Michael Ludden’s ALFREDO’S LUCK is one helluva read that delivers the goods described above with skillful panache. And the place we’re talking about is Florida – Miami, to be precise — with a short jaunt to Cuba and the Keys thrown in. Hunter S. Thompson once called Miami “the Hong Kong of the Western Hemisphere” and it is an exotic, seedy, luxurious and often violent place that inspires hyperbole and over-the-top caricature.

Michael Ludden

Michael Ludden

However, Ludden avoids the trap other Florida writers can’t seem to resist. He writes knowingly about the state where he long worked as a roving correspondent and editor without making Florida’s rococo wackiness the centerpiece. His story never jumps the shark and never gets bogged down in details about subjects such as the politics of Miami’s Cuban-American community. Instead, he shows discipline and restraint to keep this rollicking novel in high gear. To be sure, there are a lot of colorful characters and enough authentically painted local color to satisfy even that rarest of birds, a native Floridian. But they’re there in service of Ludden’s story.

At its core, this novel is equal parts prison break with killer convicts on the run and a murder mystery that appears to be a botched assassination attempt on a very wealthy and politically influential Cuban-American businessman, Alfredo Gonzales. Tate Drawdy, as loose a cannon as you’ll ever find in the long history of detective novels, is the Metro-Dade PD detective who catches the case. Drawdy is nobody’s fool – and nobody’s idea of a by-the-book, chain-of-command kind of cop.

 

He and his partner, the improbably-named Hugh Brice-Whittaker, piece together the clues that tell them why Gonzales is a target and eventually reveal his well-financed plan for payback – nothing less than an assassination plot against Fidel Castro by his own cadre of Cuban-American exiles and their descendants. Running headlong into this story line is a manhunt for four prison escapees, led by Grady Osmund, prison superintendent, and his brothers Buddy Lee and Fred. A murderous assassin-for-hire, Jacky Boy Barnett heads the cons. They leave a trail of bodies as they head for Miami’s seedier enclaves, including one of their own and more than a few of Metro-Dade’s finest.

James NESBITT

Jim Nesbitt – author & reviewer.

The stories merge as it slowly becomes clear that Barnett is the killer-on-deck for the next attempt on Gonzales life and Drawdy, hell bent on revenge, closes in. Will Alfredo’s luck hold? You’ll need to buy Ludden’s book to find out. Along the way, you’ll be surprised by the author’s well-disguised plot twist, saved for the finale.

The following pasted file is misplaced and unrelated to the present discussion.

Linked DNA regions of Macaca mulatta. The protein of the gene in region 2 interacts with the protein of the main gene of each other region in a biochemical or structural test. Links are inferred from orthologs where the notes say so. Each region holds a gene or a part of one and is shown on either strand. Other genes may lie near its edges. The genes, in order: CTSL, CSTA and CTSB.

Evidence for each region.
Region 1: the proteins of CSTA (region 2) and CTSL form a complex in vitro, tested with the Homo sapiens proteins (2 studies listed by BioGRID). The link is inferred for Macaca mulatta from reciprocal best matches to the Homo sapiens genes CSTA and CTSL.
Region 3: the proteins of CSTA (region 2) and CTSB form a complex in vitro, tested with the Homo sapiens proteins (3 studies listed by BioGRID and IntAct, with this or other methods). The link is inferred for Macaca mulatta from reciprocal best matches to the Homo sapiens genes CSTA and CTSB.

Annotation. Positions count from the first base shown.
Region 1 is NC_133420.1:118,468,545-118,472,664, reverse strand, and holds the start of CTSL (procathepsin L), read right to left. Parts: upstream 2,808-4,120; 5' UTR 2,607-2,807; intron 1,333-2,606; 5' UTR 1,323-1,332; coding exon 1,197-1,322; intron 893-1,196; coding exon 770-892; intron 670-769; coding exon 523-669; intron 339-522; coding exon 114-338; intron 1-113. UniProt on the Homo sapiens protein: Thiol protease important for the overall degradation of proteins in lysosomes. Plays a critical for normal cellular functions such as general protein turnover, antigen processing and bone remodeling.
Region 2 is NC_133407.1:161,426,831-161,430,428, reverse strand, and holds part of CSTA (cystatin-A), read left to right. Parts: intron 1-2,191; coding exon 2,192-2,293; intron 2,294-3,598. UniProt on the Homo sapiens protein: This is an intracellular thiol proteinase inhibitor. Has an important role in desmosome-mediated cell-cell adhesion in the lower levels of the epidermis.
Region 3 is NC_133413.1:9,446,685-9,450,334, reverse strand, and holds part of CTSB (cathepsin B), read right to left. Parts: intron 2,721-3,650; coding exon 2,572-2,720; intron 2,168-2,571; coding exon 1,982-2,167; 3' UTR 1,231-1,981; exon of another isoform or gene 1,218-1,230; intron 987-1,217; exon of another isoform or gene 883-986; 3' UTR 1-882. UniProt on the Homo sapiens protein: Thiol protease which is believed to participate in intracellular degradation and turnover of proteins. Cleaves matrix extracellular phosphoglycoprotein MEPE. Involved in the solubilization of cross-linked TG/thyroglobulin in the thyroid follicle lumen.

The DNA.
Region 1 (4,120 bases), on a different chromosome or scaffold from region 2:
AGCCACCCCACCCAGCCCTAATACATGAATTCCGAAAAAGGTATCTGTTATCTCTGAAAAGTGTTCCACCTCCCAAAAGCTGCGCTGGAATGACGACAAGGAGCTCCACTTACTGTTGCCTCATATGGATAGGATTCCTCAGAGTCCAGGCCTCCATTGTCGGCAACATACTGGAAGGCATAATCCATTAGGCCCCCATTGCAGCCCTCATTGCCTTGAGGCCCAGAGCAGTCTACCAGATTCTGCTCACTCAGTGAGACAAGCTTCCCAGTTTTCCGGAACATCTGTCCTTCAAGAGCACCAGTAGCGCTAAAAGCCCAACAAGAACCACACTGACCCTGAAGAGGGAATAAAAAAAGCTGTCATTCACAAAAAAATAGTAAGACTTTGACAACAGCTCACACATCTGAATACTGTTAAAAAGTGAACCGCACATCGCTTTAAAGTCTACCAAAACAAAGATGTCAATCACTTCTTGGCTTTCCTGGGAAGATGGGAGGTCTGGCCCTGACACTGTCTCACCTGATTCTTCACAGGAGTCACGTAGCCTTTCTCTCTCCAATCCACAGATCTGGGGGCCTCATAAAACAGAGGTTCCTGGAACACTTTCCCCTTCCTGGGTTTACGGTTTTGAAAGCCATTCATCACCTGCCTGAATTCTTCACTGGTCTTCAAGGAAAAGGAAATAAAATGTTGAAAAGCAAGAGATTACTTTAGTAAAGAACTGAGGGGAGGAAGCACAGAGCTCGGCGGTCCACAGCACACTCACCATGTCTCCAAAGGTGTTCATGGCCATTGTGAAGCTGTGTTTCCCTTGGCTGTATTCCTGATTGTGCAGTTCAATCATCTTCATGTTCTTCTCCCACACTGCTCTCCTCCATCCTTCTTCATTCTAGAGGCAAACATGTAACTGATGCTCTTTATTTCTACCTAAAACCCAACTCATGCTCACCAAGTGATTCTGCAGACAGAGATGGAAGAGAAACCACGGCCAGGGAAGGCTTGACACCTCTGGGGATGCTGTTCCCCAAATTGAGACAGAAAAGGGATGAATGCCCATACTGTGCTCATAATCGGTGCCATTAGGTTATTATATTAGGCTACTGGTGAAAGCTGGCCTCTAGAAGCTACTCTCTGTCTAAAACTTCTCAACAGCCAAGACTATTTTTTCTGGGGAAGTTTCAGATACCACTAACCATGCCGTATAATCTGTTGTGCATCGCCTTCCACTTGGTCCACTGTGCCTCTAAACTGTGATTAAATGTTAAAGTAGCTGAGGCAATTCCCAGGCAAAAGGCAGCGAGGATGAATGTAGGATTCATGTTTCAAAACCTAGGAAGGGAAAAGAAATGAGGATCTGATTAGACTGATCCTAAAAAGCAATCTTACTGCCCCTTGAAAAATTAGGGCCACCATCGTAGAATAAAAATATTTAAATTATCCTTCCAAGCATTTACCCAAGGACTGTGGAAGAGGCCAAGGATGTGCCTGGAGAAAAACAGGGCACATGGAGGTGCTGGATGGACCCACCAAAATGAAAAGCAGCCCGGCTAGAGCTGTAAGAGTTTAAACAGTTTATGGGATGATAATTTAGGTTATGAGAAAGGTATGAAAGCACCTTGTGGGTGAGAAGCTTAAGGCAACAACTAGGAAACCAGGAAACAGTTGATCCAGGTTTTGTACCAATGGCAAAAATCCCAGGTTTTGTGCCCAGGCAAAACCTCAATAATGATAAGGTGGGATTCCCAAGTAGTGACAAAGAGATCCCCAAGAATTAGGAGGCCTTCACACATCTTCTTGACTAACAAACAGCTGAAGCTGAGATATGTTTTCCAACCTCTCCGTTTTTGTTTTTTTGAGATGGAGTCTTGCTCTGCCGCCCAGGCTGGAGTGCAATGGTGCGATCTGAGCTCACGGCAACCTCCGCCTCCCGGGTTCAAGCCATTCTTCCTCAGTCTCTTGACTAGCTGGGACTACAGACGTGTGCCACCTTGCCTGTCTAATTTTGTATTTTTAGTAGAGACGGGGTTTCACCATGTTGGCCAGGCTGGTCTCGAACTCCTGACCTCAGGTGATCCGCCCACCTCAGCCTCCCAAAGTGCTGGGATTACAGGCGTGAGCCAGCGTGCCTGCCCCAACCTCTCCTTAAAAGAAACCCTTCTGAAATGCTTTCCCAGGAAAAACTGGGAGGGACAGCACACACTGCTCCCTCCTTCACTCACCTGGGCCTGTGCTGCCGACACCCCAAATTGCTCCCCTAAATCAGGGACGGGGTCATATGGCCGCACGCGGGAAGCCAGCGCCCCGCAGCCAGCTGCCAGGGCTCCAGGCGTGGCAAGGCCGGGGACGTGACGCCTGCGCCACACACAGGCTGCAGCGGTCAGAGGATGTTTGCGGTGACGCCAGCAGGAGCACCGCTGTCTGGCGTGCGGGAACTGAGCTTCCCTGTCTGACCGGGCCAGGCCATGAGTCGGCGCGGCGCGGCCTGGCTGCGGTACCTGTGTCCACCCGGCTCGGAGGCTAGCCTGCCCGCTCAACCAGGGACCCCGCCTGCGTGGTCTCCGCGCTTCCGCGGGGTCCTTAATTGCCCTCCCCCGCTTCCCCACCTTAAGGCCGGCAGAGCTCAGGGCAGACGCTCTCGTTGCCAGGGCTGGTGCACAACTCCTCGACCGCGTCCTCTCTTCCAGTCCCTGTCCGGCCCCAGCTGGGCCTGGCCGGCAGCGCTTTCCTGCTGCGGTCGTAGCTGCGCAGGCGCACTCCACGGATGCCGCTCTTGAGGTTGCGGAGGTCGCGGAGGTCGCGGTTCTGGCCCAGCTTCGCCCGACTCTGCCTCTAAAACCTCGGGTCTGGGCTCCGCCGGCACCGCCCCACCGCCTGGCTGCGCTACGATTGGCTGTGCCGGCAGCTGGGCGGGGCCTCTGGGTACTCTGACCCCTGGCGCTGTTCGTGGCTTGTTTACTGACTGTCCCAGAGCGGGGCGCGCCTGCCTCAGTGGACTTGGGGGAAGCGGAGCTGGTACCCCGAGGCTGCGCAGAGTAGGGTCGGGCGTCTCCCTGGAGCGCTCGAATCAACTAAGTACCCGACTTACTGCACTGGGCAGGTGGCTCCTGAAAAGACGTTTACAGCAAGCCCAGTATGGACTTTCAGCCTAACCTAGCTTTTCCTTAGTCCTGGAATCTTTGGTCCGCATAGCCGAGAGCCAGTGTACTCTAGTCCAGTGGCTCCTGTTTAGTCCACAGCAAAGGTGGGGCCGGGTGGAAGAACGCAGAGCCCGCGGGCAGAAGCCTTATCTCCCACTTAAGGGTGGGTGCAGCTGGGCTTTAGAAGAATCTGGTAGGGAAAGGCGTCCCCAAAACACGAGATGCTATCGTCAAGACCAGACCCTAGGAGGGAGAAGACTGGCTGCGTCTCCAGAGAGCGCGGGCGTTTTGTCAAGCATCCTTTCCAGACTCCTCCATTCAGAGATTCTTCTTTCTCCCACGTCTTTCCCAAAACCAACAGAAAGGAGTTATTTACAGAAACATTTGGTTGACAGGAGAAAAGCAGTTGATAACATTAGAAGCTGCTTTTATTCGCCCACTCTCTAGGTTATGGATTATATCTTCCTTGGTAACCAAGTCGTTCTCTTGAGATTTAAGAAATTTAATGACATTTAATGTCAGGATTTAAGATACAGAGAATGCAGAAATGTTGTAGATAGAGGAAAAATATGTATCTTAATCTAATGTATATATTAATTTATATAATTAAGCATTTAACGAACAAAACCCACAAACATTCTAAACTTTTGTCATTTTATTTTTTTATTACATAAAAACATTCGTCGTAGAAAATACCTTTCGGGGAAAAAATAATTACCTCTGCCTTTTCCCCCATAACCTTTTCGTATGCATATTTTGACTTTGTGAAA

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FLASH CRASH – Denison Hatch

ONE ALGORITHM: EXECUTED. FOUR TONS OF GOLD: GONE.

Flash CrashI was bracing myself for a techno-thriller, but nowhere was this racy narrative flooded with show-off techno detail that detracted from either the flow or tension.

It may be a bit misleading to call this a Jake Rivett Heist Series, although it is No. 1, as there is less of the New York Detective than there is of David Belov, a backroom programmer at an investment bank. But perhaps the glue will be the heist part of it.

However, there is enough of the tenacious, wiry motor-bike riding detective to get a good sense of what he is about, and I do look forward to the next of his exploits.

David Belov has fought his way out of the clutches of his Russian gang childhood to become a brilliant computer tech, cloistered in the depths of the banks innards. He is a timid quant, barely acknowledged by the Ivy-league floor-traders. Then his world falls apart when he is blackmailed into writing an algorithm that will intentionally crash the gold market. Shoring up their collateral involves the bank moving the bank’s physical gold reserves to the vaults of major investors.

The gold disappears en route.

And David is the fall-guy. Jake Rivett of the Major Crimes Unit is after him, convinced of his involvement.

On the run and in fear for the safety of his wife and young son, he is forced to turn to his childhood friend, gang leader, Vlad. Their uneasy history is deftly dealt with in a series of flash-backs which flesh out these two characters convincingly. Confronting his past may just allow him a future…

Denison Hatch

Denison Hatch

The tension mounts with ever increasing intensity. A highly recommended yarn; the launching of a promising writing career for Denison Hatch.

For more on the musings and news of this author, go to www.DenisonHatch.com